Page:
- Patient-provider communication is an important component of improving patient engagement and patient satisfaction. When providers effectively communicate with their patients, they can both activate the patients in their care and help make them more fulfilled with their care experience.
However, a recent survey found that patient-provider communication is often lacking. The Right Place, Right Time survey found four central areas in which providers can improve communication: price and insurance transparency, communicating in plain language, improving trust and respect, and improving online and mobile resources.
In a new whitepaper, Chris Duke, PhD, of the Altarum Institute, shares some of the best practices gleaned from the Right Place, Right Time survey.
Patients want better price transparency
In the survey, Duke and colleagues asked patients to rank 19 different health concerns. The top five biggest patient concerns all centered on healthcare cost issues.
This points to a major issue with communication, Duke explains. Providers need to make health insurance details and out-of-pocket costs more transparent to help improve patient satisfaction.
“Although more health care costs have shifted to consumers through high-deductible health plans, patients have not been given the tools to plan or understand the costs they must pay,” Duke wrote. “Cost information is by far the most challenging information type patients face today; greater financial transparency will empower patients to get the care they need at a price they understand.”
Providers may wish to better inform their patients of the cost of various treatments or procedures. Likewise, health insurance companies may need to improve their communication with beneficiaries on the matter.
By making cost information more available, payers can help improve patient satisfaction, Duke suggests. If a patient is more aware of all aspects of his or her care, they may feel more confident in their provider and treatment choice.
This transparency may also empower the patient to explore other treatment avenues. Healthcare experts say that increased cost transparency allows patients to shop around for their healthcare in order to find the best price for the best value.
Providers must explain concepts in plain language
With all of its complicated jargon and technical terminology, it is often hard for laymen to navigate their healthcare. According to the survey, patients responded better to care summaries that included glossaries or “translations” of technical healthcare lexicon than to documentation that did not include those terminology keys.
Duke says these glossaries are vital for securing patient understanding and improving health literacy.
“Technical terms can still be used, but they should be accompanied by large print summaries that drive home the most important points for consumers to understand,” Duke wrote. “Where consumers need to make a choice, the pros and cons of each option should be laid out clearly. This approach is used effectively in many patient decision aids used for shared decision-making, but could be used much more widely.”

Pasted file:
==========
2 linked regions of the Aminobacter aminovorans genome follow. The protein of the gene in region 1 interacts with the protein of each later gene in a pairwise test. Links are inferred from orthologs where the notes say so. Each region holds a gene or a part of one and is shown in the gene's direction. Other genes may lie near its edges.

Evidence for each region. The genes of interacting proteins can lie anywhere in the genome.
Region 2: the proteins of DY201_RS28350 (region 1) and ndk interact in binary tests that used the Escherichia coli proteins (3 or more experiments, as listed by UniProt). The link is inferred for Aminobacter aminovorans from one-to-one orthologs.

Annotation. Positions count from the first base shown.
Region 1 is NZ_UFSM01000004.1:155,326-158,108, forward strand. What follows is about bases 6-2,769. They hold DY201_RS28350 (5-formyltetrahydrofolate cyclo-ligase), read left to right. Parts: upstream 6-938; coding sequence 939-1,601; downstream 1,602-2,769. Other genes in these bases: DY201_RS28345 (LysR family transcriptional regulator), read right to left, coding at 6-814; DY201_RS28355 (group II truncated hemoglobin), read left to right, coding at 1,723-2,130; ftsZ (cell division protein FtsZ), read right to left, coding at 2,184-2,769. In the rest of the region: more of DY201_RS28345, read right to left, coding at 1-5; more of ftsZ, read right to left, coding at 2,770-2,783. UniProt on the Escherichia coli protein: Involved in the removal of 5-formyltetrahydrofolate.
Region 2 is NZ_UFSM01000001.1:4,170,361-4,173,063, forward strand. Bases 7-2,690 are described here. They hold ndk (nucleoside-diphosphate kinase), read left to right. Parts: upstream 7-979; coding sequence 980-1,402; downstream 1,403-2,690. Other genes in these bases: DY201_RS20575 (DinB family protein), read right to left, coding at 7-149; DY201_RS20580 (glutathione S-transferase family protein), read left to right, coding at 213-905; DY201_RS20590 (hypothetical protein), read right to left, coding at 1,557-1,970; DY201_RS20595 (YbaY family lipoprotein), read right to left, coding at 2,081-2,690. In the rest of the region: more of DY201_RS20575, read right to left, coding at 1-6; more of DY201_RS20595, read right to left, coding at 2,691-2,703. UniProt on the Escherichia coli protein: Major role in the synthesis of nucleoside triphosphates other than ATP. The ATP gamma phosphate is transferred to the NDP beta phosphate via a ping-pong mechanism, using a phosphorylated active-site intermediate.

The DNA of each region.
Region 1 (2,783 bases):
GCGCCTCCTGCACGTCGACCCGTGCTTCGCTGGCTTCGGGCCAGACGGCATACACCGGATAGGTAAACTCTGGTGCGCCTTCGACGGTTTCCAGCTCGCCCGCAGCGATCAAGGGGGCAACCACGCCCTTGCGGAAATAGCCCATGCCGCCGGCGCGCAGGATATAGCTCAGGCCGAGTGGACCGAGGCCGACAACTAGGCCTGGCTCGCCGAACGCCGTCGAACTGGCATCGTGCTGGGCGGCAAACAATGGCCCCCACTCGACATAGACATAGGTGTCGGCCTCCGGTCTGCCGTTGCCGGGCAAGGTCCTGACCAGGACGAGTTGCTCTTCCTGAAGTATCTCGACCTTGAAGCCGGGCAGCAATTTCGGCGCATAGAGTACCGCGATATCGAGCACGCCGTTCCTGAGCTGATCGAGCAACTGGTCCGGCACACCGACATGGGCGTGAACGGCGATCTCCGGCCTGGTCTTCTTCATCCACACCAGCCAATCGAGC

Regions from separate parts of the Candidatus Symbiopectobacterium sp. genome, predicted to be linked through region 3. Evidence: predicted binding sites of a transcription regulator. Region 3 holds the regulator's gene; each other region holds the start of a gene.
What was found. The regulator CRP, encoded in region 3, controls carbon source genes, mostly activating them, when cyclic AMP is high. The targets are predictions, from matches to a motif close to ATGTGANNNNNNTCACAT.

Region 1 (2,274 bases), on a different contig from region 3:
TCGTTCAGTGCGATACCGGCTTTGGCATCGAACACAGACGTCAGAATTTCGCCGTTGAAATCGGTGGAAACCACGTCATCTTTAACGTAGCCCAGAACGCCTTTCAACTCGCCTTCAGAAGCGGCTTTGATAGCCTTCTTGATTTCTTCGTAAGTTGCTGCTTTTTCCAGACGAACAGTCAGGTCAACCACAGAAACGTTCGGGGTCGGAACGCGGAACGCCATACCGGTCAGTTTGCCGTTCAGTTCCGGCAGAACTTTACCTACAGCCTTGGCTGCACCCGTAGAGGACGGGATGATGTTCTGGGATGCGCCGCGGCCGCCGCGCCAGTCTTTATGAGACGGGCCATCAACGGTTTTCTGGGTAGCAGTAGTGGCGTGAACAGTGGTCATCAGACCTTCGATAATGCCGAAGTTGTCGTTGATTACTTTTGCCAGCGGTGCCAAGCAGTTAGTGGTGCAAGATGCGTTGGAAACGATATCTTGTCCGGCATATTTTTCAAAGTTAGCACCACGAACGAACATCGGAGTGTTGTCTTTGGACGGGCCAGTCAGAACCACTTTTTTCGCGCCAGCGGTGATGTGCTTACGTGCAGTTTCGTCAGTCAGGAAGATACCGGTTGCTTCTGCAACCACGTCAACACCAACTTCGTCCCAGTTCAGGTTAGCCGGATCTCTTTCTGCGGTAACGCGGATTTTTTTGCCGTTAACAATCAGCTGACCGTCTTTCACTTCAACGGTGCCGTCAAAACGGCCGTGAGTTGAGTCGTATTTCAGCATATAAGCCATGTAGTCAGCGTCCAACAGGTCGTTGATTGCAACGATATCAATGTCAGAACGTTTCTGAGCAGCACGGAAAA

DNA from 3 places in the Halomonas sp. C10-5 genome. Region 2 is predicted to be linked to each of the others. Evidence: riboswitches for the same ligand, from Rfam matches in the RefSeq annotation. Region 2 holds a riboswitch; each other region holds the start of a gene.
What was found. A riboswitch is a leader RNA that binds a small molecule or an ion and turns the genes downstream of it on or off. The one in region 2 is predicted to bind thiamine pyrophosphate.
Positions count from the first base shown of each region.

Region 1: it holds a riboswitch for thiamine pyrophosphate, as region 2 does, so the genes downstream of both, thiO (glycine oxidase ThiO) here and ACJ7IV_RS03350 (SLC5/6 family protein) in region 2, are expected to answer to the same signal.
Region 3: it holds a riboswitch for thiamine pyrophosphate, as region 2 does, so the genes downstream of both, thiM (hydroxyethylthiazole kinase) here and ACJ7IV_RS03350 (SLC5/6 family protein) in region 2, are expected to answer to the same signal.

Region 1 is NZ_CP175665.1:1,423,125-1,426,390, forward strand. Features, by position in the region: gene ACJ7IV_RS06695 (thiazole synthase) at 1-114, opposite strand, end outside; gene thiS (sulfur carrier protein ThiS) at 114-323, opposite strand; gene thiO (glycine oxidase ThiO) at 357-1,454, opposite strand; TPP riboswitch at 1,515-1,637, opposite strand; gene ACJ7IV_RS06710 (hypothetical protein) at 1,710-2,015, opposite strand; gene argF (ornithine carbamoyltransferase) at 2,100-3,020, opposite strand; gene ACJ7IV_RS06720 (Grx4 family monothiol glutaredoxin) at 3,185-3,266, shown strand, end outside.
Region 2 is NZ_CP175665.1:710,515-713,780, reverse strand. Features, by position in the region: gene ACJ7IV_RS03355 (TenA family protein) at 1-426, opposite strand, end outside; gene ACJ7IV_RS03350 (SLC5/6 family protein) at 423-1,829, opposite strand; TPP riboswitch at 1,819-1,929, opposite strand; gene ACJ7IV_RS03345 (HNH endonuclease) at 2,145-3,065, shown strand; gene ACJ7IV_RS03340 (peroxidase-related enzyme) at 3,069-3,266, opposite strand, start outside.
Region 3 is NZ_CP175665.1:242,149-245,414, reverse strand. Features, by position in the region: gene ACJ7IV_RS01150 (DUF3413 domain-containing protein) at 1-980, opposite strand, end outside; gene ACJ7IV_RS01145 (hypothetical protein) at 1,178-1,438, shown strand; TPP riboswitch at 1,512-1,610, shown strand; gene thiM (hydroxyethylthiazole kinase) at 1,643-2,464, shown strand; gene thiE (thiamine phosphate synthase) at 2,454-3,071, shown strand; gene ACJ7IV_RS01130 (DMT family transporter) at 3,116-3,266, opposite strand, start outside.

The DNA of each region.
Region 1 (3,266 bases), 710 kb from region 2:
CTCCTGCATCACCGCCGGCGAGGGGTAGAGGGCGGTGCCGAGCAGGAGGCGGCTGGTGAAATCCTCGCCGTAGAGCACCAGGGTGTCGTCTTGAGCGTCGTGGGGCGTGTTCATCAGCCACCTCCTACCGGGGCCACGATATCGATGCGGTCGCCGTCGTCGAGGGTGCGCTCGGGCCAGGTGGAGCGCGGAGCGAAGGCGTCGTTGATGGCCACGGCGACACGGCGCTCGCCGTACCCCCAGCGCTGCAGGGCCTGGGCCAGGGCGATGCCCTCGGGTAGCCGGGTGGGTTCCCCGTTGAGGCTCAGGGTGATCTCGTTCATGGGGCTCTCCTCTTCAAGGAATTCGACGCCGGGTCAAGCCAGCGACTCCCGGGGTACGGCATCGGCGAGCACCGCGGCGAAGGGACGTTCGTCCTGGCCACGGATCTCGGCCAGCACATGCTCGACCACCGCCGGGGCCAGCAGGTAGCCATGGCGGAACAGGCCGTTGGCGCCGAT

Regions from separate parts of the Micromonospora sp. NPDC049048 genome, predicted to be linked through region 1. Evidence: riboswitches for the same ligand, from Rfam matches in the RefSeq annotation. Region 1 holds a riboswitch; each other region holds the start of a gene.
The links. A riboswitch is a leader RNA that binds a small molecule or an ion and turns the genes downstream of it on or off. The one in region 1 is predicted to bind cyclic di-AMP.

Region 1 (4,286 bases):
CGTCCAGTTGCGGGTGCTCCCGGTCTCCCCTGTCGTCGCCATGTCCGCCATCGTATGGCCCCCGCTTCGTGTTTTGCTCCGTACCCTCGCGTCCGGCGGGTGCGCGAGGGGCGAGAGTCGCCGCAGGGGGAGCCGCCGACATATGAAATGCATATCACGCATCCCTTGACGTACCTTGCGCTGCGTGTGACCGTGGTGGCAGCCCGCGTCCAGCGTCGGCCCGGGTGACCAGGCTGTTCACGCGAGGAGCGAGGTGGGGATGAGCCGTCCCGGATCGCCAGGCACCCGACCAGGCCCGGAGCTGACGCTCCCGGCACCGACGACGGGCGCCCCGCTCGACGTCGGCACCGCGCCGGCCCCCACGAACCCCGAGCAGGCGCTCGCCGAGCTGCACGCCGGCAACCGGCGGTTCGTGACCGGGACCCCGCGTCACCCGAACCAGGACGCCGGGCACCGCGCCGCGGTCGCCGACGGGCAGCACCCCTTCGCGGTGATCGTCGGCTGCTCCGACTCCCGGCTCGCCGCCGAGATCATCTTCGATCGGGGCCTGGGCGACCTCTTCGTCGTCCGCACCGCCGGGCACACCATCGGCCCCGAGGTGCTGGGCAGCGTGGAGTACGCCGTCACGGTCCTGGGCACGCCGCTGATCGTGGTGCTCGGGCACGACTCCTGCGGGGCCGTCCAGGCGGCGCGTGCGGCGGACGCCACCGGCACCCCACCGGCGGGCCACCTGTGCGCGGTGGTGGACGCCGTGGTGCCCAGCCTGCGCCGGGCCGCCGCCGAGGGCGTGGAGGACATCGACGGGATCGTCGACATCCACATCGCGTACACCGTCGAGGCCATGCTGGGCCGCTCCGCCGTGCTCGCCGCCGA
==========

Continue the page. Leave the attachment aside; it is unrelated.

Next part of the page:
Low-income, Medicaid patients feel a lack of respect
Perhaps one of the most troubling findings from the survey was that low-income patients and patients on Medicaid feel that their providers do not respect them. Patients reported that some of their providers did not take their issues seriously or treated them as less important than other patients.
Specific complaints included lack of eye contact, not engaging in conversation with patients, expressing disgust upon physical examination, and dismissing patient concerns.
Duke notes that respect is the foundation of any human interaction, and these behaviors are taking a toll on patient health. Patients who perceive a lack of respect on the provider end are less likely to stay adherent to their treatments or to continue to seek preventative healthcare.
“Providers can help promote positive patient-provider relationships by making friendly eye contact with patients, asking about patient well-being, listening to patient concerns seriously, and inviting patients to engage in shared decision-making,” Duke explains. “The results may well pay off in better adherence and health outcomes.”
Patients need online resources to be mobile-friendly
In the digital age, most health information resources live online. As consumers continue to go mobile, an increasing number of patients need these online resources to be compatible with their mobile devices.
According to the survey, most patients who cannot access a resource on their mobile devices will give up seeking that information. This could potentially lead to a less educated or less engaged patient.
Duke says improvements in this area will require resource developers to reconfigure their interfaces for mobile-friendly formats.
These reconfiguration projects need to be done carefully and with thorough consumer research to ensure usability. Studies show that many mHealth apps and mobile resources aren’t always usable. Because they lack navigability and other patient-facing benefits, they may not be useful in improving patient engagement and communication.
As more and more providers continue to adopt patient-centered care models, it will be important that they understand the fundamentals of patient-provider communication. By adopting different strategies to make their communications clearer, providers can build stronger relationships with patients. Ultimately, these stronger relationships may lead to better care outcomes.